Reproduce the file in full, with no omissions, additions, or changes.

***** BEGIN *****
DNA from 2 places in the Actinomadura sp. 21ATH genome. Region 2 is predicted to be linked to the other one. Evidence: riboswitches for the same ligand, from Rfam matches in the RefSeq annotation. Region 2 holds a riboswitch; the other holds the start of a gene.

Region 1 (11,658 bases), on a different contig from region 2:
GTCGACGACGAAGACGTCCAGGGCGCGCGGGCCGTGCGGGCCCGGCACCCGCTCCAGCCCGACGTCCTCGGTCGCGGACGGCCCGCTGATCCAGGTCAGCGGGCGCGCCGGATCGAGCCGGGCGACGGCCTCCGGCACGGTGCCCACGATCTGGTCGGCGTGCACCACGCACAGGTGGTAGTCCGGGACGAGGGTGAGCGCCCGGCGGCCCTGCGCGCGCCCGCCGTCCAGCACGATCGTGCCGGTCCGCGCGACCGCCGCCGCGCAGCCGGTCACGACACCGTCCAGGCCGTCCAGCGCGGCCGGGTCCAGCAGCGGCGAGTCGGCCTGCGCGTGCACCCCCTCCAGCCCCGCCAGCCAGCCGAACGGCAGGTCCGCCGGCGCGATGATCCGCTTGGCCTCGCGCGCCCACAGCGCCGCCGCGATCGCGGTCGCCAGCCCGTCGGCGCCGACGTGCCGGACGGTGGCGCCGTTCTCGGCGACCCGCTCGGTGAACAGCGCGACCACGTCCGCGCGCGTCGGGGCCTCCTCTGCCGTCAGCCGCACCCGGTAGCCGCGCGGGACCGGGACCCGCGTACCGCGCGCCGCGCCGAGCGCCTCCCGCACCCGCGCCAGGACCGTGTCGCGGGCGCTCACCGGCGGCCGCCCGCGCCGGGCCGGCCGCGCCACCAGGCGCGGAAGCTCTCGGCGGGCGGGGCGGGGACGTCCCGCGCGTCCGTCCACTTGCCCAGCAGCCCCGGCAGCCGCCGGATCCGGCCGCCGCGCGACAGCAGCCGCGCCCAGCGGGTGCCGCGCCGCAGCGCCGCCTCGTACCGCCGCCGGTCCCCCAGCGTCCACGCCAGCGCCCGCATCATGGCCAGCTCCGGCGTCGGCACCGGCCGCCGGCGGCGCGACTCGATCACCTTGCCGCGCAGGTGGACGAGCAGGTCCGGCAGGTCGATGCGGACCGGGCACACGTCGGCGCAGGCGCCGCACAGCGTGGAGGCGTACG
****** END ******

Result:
DNA from 2 places in the Actinomadura sp. 21ATH genome. Region 2 is predicted to be linked to the other one. Evidence: riboswitches for the same ligand, from Rfam matches in the RefSeq annotation. Region 2 holds a riboswitch; the other holds the start of a gene.

Region 1 (11,658 bases), on a different contig from region 2:
GTCGACGACGAAGACGTCCAGGGCGCGCGGGCCGTGCGGGCCCGGCACCCGCTCCAGCCCGACGTCCTCGGTCGCGGACGGCCCGCTGATCCAGGTCAGCGGGCGCGCCGGATCGAGCCGGGCGACGGCCTCCGGCACGGTGCCCACGATCTGGTCGGCGTGCACCACGCACAGGTGGTAGTCCGGGACGAGGGTGAGCGCCCGGCGGCCCTGCGCGCGCCCGCCGTCCAGCACGATCGTGCCGGTCCGCGCGACCGCCGCCGCGCAGCCGGTCACGACACCGTCCAGGCCGTCCAGCGCGGCCGGGTCCAGCAGCGGCGAGTCGGCCTGCGCGTGCACCCCCTCCAGCCCCGCCAGCCAGCCGAACGGCAGGTCCGCCGGCGCGATGATCCGCTTGGCCTCGCGCGCCCACAGCGCCGCCGCGATCGCGGTCGCCAGCCCGTCGGCGCCGACGTGCCGGACGGTGGCGCCGTTCTCGGCGACCCGCTCGGTGAACAGCGCGACCACGTCCGCGCGCGTCGGGGCCTCCTCTGCCGTCAGCCGCACCCGGTAGCCGCGCGGGACCGGGACCCGCGTACCGCGCGCCGCGCCGAGCGCCTCCCGCACCCGCGCCAGGACCGTGTCGCGGGCGCTCACCGGCGGCCGCCCGCGCCGGGCCGGCCGCGCCACCAGGCGCGGAAGCTCTCGGCGGGCGGGGCGGGGACGTCCCGCGCGTCCGTCCACTTGCCCAGCAGCCCCGGCAGCCGCCGGATCCGGCCGCCGCGCGACAGCAGCCGCGCCCAGCGGGTGCCGCGCCGCAGCGCCGCCTCGTACCGCCGCCGGTCCCCCAGCGTCCACGCCAGCGCCCGCATCATGGCCAGCTCCGGCGTCGGCACCGGCCGCCGGCGGCGCGACTCGATCACCTTGCCGCGCAGGTGGACGAGCAGGTCCGGCAGGTCGATGCGGACCGGGCACACGTCGGCGCAGGCGCCGCACAGCGTGGAGGCGTACG